President Obama has ordered a comprehensive review of government policies dictating the way the government responds to overseas, terrorist-related hostage cases, according to an administration official.
The review was prompted by "the increased frequency of hostage-taking of Americans overseas, and the recognition of the dynamic threat posed by specific terrorist groups," Christine Wormuth, undersecretary of Defense for policy, wrote to Rep. Duncan Hunter, R-California, in response to Hunter's request for reformed Defense Department hostage policies.
The comprehensive review, Wormuth wrote, will have a "specific emphasis on examining family engagement, intelligence collection, and diplomatic engagement policies. The review will seek to integrate innovative and non-traditional solutions to result in recommended actions to improve interagency coordination and strengthen the whole-of-government approach led by the Federal Bureau of Investigation and the State Department."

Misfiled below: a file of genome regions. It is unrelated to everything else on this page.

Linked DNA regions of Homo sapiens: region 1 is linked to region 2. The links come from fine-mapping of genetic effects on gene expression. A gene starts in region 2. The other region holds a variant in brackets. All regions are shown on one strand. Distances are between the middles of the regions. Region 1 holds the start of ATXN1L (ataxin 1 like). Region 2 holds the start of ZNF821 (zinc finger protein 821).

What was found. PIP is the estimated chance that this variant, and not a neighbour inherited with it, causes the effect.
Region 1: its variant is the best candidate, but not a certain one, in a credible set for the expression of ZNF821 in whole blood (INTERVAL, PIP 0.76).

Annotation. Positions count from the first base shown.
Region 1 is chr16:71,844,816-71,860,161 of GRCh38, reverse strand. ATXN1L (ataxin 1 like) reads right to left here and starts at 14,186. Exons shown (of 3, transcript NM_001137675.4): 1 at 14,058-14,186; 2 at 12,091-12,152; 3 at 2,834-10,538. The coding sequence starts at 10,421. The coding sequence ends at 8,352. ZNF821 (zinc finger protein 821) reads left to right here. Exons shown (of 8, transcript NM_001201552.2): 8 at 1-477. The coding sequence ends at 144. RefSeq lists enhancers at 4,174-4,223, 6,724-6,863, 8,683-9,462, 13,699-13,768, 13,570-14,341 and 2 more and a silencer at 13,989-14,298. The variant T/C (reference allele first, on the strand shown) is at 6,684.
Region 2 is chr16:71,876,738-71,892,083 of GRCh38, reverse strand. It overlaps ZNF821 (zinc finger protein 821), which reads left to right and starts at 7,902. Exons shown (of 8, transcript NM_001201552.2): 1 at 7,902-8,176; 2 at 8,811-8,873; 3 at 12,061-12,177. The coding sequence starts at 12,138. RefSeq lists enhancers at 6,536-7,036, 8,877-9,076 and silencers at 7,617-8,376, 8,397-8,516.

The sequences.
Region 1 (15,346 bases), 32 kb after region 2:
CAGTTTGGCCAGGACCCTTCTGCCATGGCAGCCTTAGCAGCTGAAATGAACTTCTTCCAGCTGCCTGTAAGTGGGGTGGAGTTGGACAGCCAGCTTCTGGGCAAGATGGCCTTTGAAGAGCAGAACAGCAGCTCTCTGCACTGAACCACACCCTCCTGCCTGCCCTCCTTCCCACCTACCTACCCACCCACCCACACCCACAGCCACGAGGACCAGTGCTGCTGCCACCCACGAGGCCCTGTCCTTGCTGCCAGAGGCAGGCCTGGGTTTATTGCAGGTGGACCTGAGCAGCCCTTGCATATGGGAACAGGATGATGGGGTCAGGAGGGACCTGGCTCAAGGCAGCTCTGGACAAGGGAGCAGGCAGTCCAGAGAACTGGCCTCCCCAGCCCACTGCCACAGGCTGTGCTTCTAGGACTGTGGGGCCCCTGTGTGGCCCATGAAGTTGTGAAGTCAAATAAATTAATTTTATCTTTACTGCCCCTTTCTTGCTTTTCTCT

Under current U.S. policy, the U.S. does not pay ransoms to hostage takers, nor does it conduct prisoner swaps or deals. Additionally, nothing of value is handed over to the hostage takers. However, as CBS National Security Analyst Juan Zarate noted on "CBS This Morning," those policies became murkier this year after the administration negotiated with the Taliban to secure the release of Army Sgt. Bowe Bergdahl in exchange for releasing five high-level Taliban detainees from the prison at Guantanamo Bay.
Additionally, Zarate said there's been some criticism from the family members of hostages this year related to the government's ability to share information with them.
The Islamic State of Iraq and Syria (ISIS) has held a total of four Americans hostage since 2012, and three of those Americans have been beheaded.
One reform the administration may consider, Zarate said, would be clarifying that it won't prosecute family members who try to pay ransoms to hostage takers, even if it violates criminal law.
While the U.S. doesn't pay ransoms, some European countries do, which has allowed some groups in North Africa to raise millions of dollars around a "kidnap for ransom" industry.